On Thursday Jun. 24, an indigenous group in Canada, Cowessess First Nation, said they had discovered an estimated 751 unmarked graves at the site of a former residential school in in Saskatchewan to assimilate indigenous children.
It comes just weeks after the remains of 215 children were found at another former indigenous school, the former Kamloops Indian Residential School, in British Columbia.
The latest discovery at Marieval Indian Residential School, which was operated by the Roman Catholic Church from 1899 to 1997 as part of a Canada-wide network of schools set up to forcibly separate indigenous children from their families and assimilate them, is the largest to date.
The Cowessess group launched their investigation on June 2, using ground-penetrating radar to locate the bodies.
Considering the 10 to 15% machine error, they have confirmed at least 600 unmarked graves at the site, the group’s chief, Cadmus Delorme, said in a press conference, according to the New York Times.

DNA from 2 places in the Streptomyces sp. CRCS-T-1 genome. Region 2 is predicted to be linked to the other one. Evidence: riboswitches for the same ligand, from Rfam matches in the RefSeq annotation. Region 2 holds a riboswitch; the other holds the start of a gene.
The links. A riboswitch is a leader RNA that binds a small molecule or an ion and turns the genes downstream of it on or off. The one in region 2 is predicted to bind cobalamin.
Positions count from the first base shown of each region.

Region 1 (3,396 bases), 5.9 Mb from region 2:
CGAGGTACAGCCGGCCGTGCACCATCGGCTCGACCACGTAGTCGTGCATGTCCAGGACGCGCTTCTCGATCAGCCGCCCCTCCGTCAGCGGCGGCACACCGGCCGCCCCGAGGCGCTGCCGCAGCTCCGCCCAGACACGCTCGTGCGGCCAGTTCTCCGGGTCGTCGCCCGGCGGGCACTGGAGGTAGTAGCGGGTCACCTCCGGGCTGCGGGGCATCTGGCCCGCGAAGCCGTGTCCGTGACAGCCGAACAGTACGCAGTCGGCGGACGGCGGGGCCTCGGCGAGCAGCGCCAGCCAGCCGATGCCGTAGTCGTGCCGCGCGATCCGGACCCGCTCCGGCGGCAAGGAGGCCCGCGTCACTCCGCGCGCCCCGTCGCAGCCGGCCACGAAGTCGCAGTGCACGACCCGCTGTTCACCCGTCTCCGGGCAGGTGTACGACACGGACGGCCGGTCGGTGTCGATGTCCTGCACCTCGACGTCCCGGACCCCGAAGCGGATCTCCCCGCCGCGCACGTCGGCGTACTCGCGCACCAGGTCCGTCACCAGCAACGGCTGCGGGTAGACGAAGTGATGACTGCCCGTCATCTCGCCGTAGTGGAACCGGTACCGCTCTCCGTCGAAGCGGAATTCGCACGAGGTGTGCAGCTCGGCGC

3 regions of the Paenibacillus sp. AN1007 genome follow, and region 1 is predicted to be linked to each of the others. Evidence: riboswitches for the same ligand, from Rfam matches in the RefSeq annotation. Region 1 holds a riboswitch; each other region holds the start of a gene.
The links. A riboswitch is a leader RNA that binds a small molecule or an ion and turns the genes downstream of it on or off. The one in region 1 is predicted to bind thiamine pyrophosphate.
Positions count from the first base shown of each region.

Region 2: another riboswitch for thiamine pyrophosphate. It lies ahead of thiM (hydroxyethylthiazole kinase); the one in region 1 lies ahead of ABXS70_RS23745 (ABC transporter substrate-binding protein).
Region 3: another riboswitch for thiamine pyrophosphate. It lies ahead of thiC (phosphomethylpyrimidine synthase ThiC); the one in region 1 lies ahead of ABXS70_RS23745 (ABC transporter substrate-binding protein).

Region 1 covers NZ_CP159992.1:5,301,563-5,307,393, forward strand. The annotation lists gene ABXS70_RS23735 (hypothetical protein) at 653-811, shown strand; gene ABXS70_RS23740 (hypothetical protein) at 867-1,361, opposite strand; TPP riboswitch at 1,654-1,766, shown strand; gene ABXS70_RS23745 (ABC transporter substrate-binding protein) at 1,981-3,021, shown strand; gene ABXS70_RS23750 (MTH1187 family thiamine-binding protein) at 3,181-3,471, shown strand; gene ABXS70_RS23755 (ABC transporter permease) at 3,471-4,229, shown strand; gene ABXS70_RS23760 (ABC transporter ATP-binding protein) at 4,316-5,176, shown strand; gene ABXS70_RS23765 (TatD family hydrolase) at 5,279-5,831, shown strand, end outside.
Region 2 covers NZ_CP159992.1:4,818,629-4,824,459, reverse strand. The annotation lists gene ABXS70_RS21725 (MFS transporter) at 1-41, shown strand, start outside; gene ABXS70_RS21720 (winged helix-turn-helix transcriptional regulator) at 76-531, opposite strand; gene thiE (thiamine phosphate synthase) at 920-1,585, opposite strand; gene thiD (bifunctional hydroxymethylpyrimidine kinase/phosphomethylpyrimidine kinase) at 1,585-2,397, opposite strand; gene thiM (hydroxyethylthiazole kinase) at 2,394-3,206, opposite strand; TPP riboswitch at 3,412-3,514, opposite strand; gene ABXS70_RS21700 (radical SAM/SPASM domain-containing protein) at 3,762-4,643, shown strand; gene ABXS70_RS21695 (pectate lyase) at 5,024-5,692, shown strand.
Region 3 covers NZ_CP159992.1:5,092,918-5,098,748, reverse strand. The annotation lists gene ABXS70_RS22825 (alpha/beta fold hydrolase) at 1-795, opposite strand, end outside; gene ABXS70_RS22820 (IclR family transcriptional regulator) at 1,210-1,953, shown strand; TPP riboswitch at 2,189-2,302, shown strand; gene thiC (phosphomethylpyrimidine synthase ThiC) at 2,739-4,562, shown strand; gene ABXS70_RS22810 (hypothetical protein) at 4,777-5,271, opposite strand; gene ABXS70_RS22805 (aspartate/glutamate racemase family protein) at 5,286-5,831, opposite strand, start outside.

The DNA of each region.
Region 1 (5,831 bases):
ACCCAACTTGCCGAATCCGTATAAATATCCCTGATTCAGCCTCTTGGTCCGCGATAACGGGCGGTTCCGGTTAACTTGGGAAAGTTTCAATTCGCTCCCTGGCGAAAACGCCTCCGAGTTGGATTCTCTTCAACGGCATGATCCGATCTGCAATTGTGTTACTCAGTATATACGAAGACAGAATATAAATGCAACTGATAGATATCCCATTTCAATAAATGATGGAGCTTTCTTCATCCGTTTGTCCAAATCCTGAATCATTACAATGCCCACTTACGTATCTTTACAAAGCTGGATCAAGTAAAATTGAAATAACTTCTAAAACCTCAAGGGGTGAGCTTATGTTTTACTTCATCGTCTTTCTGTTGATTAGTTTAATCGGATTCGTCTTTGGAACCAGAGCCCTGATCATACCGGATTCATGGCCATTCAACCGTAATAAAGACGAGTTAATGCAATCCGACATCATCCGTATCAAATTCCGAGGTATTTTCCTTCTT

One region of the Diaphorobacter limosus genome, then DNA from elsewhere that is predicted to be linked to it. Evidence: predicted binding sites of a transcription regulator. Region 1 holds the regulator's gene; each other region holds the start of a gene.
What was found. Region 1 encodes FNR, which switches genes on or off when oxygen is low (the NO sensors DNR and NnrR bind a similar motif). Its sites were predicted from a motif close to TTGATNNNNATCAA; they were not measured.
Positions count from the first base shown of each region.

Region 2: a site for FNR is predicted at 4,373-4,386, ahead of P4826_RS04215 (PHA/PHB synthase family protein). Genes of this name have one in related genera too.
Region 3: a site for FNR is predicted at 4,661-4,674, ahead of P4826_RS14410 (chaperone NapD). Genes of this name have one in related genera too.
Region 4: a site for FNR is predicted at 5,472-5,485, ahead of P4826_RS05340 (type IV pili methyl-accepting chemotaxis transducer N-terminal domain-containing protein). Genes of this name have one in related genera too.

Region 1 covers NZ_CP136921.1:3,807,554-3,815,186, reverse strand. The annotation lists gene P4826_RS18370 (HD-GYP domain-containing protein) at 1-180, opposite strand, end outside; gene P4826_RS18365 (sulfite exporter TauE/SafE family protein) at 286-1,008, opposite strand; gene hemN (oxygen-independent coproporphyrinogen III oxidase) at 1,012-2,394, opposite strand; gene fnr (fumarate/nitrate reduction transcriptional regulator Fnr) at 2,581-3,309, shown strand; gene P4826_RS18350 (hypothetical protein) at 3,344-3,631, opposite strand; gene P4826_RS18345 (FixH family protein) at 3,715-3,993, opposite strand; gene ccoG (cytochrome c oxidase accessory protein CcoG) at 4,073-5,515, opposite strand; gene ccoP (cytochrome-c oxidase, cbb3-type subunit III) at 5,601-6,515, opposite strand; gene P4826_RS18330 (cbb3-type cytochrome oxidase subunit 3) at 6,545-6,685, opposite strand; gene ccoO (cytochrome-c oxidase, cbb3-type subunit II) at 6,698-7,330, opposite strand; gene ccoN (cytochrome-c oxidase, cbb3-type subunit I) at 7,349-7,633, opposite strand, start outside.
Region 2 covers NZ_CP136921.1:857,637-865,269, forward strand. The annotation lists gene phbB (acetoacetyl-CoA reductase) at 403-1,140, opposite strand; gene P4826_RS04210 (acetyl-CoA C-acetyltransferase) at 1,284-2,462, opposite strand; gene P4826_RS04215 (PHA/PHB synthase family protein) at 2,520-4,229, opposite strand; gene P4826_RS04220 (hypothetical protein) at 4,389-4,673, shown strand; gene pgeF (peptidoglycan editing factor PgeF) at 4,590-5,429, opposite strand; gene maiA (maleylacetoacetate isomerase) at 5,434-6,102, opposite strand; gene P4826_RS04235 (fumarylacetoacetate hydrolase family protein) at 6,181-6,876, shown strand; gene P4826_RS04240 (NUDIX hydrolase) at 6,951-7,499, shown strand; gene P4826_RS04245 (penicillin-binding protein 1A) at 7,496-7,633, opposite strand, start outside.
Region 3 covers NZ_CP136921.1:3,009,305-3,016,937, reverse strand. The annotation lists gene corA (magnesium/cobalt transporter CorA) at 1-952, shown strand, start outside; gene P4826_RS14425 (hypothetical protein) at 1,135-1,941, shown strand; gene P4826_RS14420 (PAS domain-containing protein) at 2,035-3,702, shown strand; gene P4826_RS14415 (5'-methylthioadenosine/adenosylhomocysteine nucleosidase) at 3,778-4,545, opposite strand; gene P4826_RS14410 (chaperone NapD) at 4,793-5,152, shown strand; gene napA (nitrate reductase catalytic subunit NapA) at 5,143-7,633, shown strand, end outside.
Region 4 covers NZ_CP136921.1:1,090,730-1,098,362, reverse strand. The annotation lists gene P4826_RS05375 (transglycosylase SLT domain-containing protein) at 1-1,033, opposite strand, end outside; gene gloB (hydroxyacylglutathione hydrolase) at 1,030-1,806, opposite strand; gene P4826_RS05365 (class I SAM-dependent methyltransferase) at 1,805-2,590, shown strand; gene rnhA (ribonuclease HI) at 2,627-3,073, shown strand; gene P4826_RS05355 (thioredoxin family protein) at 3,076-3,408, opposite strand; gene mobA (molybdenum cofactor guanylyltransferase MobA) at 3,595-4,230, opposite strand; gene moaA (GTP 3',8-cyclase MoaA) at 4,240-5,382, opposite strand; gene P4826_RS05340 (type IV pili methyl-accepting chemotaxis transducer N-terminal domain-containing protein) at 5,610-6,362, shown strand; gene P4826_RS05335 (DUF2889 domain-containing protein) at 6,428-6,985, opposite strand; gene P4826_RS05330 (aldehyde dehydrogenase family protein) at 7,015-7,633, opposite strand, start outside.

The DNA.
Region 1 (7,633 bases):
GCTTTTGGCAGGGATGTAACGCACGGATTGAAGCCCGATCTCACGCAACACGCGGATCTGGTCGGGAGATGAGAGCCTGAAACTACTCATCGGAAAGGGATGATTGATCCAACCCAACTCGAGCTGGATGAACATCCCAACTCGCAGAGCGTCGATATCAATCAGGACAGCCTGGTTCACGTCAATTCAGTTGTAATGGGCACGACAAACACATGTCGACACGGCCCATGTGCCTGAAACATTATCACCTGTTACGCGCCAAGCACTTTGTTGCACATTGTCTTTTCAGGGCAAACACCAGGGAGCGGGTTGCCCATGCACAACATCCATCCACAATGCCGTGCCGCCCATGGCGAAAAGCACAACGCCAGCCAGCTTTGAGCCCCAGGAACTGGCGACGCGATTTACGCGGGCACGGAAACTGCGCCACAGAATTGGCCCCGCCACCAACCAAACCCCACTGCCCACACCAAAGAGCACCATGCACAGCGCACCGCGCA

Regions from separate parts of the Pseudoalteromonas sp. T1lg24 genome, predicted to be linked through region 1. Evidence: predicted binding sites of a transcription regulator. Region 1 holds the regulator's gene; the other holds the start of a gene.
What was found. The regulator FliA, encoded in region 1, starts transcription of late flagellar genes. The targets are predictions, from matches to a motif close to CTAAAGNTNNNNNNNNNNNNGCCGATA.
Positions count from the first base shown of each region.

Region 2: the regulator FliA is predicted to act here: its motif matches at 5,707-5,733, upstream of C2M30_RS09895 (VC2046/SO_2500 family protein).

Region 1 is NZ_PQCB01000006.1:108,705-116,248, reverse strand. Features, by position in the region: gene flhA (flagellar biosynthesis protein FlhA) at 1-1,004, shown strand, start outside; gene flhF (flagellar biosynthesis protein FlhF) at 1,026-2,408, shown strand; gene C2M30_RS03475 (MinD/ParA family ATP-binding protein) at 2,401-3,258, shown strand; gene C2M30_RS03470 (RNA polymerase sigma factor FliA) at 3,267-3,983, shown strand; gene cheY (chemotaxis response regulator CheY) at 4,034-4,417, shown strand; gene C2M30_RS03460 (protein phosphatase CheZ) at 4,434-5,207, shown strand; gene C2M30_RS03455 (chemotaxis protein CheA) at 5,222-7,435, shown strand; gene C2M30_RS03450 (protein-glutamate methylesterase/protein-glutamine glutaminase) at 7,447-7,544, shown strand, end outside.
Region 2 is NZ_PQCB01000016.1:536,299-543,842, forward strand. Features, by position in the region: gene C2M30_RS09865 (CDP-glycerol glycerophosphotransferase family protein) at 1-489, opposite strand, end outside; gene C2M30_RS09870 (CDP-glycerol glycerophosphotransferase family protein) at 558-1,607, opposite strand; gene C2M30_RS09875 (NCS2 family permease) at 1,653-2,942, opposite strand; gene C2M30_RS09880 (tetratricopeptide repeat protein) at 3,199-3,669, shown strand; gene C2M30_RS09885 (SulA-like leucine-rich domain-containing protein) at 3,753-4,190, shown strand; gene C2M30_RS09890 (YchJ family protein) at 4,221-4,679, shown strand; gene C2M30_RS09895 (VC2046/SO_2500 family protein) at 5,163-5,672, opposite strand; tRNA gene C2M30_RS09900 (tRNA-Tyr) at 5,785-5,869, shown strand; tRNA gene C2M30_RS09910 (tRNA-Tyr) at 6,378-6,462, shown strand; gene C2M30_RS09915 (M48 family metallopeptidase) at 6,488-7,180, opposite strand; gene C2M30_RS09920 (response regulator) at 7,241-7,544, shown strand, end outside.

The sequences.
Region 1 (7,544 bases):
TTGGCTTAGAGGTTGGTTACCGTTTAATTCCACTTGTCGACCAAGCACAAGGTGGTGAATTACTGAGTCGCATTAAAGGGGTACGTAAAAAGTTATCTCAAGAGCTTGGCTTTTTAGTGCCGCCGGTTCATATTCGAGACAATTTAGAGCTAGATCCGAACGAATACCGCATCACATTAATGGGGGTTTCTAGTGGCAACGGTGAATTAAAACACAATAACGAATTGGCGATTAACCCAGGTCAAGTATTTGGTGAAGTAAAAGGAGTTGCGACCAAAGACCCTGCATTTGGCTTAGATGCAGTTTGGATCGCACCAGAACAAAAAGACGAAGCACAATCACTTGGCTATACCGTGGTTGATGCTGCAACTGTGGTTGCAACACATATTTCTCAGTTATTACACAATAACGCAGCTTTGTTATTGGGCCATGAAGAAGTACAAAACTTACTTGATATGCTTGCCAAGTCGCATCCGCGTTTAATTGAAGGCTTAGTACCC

“We cannot affirm that they are all children,” Chief Delorme said. “There are oral stories that there are adults in this grave site as well.” On Saturday, the group held a vigil at the site of the graves.
A six year investigation into the system in 2015 found that it constituted “cultural genocide”. It revealed the physical abuse, rape, malnutrition and other atrocities experienced by the at least 150,000 children who attended the schools between the 1840s and the 1990s.
The report also found that 4,100 children died while attending residential schools.
Prime minister Justin Trudeau said it was “a shameful reminder of the systemic racism, discrimination, and injustice that Indigenous peoples have faced”.
Indigenous leaders are demanding an inquiry, and Chief Delorme also called for Pope Francis to apologize.